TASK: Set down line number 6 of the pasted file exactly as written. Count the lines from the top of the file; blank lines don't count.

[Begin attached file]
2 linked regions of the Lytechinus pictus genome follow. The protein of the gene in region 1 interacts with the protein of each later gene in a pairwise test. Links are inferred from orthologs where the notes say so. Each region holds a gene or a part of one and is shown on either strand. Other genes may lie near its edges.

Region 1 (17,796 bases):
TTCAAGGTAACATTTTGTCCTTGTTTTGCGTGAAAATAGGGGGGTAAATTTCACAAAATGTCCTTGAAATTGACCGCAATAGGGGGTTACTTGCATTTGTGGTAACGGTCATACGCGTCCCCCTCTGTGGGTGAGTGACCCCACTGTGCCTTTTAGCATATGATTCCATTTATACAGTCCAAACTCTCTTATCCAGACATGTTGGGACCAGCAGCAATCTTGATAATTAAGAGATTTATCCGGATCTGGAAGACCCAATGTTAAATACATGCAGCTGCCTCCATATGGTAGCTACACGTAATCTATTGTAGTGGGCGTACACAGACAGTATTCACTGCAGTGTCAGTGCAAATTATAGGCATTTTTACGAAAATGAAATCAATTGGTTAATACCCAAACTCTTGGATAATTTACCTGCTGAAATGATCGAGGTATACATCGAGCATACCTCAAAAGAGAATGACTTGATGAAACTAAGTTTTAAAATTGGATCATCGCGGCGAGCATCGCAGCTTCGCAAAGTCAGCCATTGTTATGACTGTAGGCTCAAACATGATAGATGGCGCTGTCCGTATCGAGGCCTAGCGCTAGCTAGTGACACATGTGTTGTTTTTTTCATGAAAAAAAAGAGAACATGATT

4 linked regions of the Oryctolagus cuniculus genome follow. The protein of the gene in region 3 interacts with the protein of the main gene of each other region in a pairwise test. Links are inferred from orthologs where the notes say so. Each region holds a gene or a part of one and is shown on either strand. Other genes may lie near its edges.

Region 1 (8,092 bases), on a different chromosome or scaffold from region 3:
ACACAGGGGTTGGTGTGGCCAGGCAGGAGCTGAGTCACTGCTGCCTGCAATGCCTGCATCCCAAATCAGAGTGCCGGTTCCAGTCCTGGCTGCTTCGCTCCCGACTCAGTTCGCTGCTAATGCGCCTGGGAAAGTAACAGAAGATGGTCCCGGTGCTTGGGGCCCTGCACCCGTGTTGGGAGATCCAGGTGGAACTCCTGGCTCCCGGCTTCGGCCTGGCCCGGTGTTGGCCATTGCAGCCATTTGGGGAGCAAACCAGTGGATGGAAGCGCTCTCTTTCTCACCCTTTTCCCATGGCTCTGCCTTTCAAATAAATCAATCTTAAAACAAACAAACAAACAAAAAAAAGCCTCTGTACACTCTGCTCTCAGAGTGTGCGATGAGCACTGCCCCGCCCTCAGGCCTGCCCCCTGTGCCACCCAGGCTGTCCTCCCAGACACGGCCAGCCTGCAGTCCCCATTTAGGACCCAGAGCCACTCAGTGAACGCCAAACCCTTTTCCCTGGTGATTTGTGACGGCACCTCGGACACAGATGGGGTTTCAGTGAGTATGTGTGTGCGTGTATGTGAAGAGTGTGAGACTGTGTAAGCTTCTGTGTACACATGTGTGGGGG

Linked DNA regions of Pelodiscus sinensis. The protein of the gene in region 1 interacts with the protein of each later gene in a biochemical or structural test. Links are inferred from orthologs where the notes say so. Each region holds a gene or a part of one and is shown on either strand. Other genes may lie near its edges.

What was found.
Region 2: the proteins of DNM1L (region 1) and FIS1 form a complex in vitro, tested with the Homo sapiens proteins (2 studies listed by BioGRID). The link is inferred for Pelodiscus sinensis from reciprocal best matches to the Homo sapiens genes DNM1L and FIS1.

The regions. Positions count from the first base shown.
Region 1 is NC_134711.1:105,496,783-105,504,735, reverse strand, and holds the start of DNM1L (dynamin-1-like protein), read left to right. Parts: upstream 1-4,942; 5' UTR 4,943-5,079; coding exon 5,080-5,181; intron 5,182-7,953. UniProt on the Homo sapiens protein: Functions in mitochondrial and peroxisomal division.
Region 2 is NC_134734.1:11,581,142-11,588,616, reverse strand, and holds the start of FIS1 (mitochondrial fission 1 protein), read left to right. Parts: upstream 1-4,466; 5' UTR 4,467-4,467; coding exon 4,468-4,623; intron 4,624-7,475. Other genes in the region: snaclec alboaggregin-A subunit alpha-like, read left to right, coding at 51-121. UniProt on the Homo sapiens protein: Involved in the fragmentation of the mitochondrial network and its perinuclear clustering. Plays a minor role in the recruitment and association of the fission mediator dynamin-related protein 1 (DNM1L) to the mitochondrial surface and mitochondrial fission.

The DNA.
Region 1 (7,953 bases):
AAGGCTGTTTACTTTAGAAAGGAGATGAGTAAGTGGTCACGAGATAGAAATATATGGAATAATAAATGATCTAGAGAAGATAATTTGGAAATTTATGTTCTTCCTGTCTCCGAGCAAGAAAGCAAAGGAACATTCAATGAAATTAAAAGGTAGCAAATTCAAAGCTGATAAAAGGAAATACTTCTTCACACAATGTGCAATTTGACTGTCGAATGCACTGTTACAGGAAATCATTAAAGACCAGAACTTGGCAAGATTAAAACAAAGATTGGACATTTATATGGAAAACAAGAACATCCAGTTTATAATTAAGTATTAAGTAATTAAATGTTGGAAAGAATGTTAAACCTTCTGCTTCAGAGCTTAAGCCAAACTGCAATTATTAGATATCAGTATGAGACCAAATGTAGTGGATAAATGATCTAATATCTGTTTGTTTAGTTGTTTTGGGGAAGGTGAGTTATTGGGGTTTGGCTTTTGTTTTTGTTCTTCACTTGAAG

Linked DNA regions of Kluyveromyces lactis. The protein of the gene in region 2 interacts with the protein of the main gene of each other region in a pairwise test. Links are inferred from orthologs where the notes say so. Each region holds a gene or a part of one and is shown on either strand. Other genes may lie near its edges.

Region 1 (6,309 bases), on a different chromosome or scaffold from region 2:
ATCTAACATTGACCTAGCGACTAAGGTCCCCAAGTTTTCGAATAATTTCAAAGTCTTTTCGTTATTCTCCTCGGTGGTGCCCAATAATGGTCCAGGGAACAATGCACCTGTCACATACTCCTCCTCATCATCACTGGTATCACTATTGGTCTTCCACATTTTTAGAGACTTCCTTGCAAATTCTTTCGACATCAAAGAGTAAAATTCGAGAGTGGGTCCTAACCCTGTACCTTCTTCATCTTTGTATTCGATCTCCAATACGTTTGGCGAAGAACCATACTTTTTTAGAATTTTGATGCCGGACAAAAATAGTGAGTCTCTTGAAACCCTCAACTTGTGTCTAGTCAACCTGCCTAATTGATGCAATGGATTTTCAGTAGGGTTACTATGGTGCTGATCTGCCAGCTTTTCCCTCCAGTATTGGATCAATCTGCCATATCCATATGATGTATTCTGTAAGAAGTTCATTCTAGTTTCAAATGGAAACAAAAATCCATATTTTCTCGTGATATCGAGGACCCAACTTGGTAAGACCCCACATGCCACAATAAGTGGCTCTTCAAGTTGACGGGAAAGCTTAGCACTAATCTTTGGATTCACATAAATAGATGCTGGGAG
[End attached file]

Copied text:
ACACAGGGGTTGGTGTGGCCAGGCAGGAGCTGAGTCACTGCTGCCTGCAATGCCTGCATCCCAAATCAGAGTGCCGGTTCCAGTCCTGGCTGCTTCGCTCCCGACTCAGTTCGCTGCTAATGCGCCTGGGAAAGTAACAGAAGATGGTCCCGGTGCTTGGGGCCCTGCACCCGTGTTGGGAGATCCAGGTGGAACTCCTGGCTCCCGGCTTCGGCCTGGCCCGGTGTTGGCCATTGCAGCCATTTGGGGAGCAAACCAGTGGATGGAAGCGCTCTCTTTCTCACCCTTTTCCCATGGCTCTGCCTTTCAAATAAATCAATCTTAAAACAAACAAACAAACAAAAAAAAGCCTCTGTACACTCTGCTCTCAGAGTGTGCGATGAGCACTGCCCCGCCCTCAGGCCTGCCCCCTGTGCCACCCAGGCTGTCCTCCCAGACACGGCCAGCCTGCAGTCCCCATTTAGGACCCAGAGCCACTCAGTGAACGCCAAACCCTTTTCCCTGGTGATTTGTGACGGCACCTCGGACACAGATGGGGTTTCAGTGAGTATGTGTGTGCGTGTATGTGAAGAGTGTGAGACTGTGTAAGCTTCTGTGTACACATGTGTGGGGG